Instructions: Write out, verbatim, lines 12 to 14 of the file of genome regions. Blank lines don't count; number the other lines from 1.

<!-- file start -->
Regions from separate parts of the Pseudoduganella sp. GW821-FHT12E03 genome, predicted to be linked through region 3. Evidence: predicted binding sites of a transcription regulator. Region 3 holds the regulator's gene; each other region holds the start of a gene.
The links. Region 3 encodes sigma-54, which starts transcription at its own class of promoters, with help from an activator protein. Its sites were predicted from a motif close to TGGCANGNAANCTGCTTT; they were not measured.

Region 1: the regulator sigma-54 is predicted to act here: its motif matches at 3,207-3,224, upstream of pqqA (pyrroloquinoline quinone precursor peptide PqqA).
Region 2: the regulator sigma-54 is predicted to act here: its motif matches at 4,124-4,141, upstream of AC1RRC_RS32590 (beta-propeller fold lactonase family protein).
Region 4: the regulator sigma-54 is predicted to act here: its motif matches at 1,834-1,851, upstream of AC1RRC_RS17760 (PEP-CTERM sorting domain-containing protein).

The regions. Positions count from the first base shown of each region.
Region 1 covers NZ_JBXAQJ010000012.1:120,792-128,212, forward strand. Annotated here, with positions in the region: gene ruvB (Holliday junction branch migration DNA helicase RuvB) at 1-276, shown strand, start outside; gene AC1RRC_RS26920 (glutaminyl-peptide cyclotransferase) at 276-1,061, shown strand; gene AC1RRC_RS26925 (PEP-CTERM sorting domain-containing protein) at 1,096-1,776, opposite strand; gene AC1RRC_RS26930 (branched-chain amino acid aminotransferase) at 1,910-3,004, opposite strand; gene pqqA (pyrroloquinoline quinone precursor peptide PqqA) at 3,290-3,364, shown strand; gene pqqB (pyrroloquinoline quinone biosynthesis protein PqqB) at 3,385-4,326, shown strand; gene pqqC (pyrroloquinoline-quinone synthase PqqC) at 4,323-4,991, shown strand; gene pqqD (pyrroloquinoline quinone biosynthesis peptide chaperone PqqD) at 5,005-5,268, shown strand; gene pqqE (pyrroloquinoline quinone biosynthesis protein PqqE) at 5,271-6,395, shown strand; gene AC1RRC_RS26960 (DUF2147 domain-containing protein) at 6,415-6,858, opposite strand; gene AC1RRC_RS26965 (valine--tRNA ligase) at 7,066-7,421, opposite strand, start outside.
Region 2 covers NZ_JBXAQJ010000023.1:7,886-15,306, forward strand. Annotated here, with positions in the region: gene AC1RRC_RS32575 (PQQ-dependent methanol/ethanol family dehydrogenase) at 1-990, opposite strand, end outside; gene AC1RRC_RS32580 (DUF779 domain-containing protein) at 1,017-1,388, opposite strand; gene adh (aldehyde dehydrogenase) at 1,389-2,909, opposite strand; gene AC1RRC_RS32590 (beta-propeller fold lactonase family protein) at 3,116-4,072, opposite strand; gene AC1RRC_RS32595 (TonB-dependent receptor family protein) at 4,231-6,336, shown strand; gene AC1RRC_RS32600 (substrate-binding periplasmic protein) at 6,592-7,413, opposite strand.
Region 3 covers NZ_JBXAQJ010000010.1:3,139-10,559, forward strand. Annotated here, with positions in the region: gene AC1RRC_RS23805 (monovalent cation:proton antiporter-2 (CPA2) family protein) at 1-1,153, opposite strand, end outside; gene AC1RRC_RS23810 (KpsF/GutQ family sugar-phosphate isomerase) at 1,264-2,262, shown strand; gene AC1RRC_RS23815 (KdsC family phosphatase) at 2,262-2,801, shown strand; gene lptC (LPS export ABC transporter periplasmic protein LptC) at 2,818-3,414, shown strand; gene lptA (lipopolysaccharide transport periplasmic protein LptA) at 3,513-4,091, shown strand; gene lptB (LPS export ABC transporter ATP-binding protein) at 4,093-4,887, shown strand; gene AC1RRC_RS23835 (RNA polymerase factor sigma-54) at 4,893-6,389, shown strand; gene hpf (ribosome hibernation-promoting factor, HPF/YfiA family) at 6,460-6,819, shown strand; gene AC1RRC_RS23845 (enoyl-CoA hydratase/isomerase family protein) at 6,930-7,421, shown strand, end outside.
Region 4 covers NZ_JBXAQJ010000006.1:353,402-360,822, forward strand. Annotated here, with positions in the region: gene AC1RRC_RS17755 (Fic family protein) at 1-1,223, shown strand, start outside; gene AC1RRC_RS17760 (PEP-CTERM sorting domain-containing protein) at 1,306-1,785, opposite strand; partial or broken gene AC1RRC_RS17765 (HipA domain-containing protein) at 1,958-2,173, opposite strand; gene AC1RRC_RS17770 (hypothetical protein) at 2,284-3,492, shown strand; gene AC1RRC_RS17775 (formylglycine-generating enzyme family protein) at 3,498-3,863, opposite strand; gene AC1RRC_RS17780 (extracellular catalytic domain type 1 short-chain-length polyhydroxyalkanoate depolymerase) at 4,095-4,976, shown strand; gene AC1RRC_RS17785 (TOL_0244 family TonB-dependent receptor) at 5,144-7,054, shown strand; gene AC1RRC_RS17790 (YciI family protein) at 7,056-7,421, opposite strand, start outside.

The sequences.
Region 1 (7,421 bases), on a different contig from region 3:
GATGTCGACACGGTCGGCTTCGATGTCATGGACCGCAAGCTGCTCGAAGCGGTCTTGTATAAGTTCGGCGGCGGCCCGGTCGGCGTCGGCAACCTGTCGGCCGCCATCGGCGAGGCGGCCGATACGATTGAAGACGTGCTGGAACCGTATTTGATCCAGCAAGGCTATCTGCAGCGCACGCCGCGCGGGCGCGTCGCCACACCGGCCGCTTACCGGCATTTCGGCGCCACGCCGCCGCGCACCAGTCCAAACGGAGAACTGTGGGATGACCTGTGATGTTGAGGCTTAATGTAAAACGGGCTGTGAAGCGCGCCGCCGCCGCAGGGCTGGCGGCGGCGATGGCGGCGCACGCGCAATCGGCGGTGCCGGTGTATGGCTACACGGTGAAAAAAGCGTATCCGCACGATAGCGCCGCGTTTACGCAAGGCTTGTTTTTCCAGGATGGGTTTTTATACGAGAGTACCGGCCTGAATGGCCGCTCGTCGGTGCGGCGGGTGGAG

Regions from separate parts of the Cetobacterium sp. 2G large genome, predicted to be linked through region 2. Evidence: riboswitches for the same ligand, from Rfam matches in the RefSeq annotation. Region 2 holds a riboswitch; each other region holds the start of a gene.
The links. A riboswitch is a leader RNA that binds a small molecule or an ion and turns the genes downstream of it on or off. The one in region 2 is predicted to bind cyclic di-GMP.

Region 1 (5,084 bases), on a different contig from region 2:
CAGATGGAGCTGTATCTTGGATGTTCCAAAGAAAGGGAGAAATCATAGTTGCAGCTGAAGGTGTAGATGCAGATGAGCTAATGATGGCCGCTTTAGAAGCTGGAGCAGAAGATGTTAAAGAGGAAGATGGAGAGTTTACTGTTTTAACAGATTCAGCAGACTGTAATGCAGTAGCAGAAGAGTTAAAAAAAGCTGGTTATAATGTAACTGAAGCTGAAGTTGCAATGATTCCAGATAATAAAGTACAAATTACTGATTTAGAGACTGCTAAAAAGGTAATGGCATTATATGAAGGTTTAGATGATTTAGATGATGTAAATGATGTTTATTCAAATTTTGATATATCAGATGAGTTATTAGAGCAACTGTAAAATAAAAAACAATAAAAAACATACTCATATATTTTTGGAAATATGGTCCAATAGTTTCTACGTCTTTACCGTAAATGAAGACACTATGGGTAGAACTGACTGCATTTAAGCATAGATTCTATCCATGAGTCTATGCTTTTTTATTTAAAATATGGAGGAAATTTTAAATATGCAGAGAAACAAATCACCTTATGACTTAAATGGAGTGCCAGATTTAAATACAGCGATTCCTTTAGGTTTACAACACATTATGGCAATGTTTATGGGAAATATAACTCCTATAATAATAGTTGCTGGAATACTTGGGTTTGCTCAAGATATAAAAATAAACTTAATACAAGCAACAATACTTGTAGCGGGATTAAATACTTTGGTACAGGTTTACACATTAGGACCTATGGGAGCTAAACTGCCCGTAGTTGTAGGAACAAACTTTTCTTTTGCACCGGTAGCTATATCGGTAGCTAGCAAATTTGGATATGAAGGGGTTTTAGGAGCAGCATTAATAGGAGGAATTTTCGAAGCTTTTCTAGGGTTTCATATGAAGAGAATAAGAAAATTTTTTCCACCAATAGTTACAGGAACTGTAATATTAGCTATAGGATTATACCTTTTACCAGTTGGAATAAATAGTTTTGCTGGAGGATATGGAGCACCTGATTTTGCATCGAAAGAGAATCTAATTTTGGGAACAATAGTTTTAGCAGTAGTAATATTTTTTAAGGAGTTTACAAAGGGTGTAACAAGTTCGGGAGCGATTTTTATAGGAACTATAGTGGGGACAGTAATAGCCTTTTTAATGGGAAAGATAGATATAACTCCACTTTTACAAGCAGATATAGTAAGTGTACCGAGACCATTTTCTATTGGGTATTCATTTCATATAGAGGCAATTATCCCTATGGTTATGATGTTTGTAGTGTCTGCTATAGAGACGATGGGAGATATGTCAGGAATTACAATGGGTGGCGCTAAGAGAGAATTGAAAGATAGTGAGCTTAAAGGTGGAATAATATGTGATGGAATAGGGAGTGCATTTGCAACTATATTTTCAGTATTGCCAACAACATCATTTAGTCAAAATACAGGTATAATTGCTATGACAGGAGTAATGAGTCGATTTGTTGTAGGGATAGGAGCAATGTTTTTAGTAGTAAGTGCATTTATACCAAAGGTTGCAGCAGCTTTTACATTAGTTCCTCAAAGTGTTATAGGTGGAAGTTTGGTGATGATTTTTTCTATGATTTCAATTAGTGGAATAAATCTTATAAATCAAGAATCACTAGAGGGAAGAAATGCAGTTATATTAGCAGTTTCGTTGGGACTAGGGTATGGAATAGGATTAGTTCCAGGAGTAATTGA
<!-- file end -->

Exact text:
Region 1 (7,421 bases), on a different contig from region 3:
GATGTCGACACGGTCGGCTTCGATGTCATGGACCGCAAGCTGCTCGAAGCGGTCTTGTATAAGTTCGGCGGCGGCCCGGTCGGCGTCGGCAACCTGTCGGCCGCCATCGGCGAGGCGGCCGATACGATTGAAGACGTGCTGGAACCGTATTTGATCCAGCAAGGCTATCTGCAGCGCACGCCGCGCGGGCGCGTCGCCACACCGGCCGCTTACCGGCATTTCGGCGCCACGCCGCCGCGCACCAGTCCAAACGGAGAACTGTGGGATGACCTGTGATGTTGAGGCTTAATGTAAAACGGGCTGTGAAGCGCGCCGCCGCCGCAGGGCTGGCGGCGGCGATGGCGGCGCACGCGCAATCGGCGGTGCCGGTGTATGGCTACACGGTGAAAAAAGCGTATCCGCACGATAGCGCCGCGTTTACGCAAGGCTTGTTTTTCCAGGATGGGTTTTTATACGAGAGTACCGGCCTGAATGGCCGCTCGTCGGTGCGGCGGGTGGAG

Regions from separate parts of the Cetobacterium sp. 2G large genome, predicted to be linked through region 2. Evidence: riboswitches for the same ligand, from Rfam matches in the RefSeq annotation. Region 2 holds a riboswitch; each other region holds the start of a gene.